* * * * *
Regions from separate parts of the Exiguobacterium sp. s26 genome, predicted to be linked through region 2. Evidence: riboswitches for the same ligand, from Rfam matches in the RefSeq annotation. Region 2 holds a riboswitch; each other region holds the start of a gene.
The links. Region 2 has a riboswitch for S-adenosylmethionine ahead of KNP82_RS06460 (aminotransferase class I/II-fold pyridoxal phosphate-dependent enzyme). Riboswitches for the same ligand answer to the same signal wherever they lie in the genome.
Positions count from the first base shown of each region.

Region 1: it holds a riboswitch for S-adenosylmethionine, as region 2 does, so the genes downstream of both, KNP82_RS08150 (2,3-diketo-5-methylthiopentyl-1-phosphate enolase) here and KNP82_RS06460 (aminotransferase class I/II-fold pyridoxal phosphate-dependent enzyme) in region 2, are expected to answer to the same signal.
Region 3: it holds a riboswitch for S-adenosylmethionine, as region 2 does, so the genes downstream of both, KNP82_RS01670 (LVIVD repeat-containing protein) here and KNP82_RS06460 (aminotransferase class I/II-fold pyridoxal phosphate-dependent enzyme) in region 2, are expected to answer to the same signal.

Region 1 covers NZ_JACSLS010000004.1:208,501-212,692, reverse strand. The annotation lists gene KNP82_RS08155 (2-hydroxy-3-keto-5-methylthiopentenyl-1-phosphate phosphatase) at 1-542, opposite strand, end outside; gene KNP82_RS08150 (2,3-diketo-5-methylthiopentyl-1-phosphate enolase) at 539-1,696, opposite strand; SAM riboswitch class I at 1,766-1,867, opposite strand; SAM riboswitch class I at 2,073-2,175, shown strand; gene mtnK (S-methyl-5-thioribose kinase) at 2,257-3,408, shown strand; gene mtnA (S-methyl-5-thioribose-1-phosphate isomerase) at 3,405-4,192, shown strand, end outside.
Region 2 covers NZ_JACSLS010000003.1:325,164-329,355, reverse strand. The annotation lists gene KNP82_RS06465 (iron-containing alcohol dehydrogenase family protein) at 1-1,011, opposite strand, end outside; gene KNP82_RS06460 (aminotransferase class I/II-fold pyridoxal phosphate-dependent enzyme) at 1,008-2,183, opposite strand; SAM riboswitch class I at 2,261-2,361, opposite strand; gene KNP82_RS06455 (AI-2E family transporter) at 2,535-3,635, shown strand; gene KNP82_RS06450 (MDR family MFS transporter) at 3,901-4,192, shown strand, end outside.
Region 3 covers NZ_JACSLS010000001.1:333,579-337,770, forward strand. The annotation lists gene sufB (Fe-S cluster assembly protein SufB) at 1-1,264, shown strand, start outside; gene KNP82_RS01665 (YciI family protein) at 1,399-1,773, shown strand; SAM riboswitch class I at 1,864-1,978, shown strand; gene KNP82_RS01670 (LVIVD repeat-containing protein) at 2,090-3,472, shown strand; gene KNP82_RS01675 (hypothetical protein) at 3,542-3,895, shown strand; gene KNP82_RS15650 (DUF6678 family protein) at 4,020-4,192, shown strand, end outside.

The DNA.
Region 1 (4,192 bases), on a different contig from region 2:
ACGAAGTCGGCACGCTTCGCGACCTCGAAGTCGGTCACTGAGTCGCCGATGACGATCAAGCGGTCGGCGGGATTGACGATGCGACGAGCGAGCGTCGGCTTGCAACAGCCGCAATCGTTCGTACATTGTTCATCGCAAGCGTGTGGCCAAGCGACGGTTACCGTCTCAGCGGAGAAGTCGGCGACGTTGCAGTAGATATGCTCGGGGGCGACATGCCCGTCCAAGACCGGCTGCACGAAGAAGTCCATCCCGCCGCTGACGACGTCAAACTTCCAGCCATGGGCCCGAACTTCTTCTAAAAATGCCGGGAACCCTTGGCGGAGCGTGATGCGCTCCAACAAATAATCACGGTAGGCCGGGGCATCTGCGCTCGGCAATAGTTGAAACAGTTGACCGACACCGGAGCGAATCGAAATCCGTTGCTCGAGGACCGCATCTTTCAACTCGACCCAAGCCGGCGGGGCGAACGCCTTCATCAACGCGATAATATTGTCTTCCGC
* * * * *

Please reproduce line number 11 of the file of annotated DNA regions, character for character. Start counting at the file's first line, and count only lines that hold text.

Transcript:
ACGAAGTCGGCACGCTTCGCGACCTCGAAGTCGGTCACTGAGTCGCCGATGACGATCAAGCGGTCGGCGGGATTGACGATGCGACGAGCGAGCGTCGGCTTGCAACAGCCGCAATCGTTCGTACATTGTTCATCGCAAGCGTGTGGCCAAGCGACGGTTACCGTCTCAGCGGAGAAGTCGGCGACGTTGCAGTAGATATGCTCGGGGGCGACATGCCCGTCCAAGACCGGCTGCACGAAGAAGTCCATCCCGCCGCTGACGACGTCAAACTTCCAGCCATGGGCCCGAACTTCTTCTAAAAATGCCGGGAACCCTTGGCGGAGCGTGATGCGCTCCAACAAATAATCACGGTAGGCCGGGGCATCTGCGCTCGGCAATAGTTGAAACAGTTGACCGACACCGGAGCGAATCGAAATCCGTTGCTCGAGGACCGCATCTTTCAACTCGACCCAAGCCGGCGGGGCGAACGCCTTCATCAACGCGATAATATTGTCTTCCGC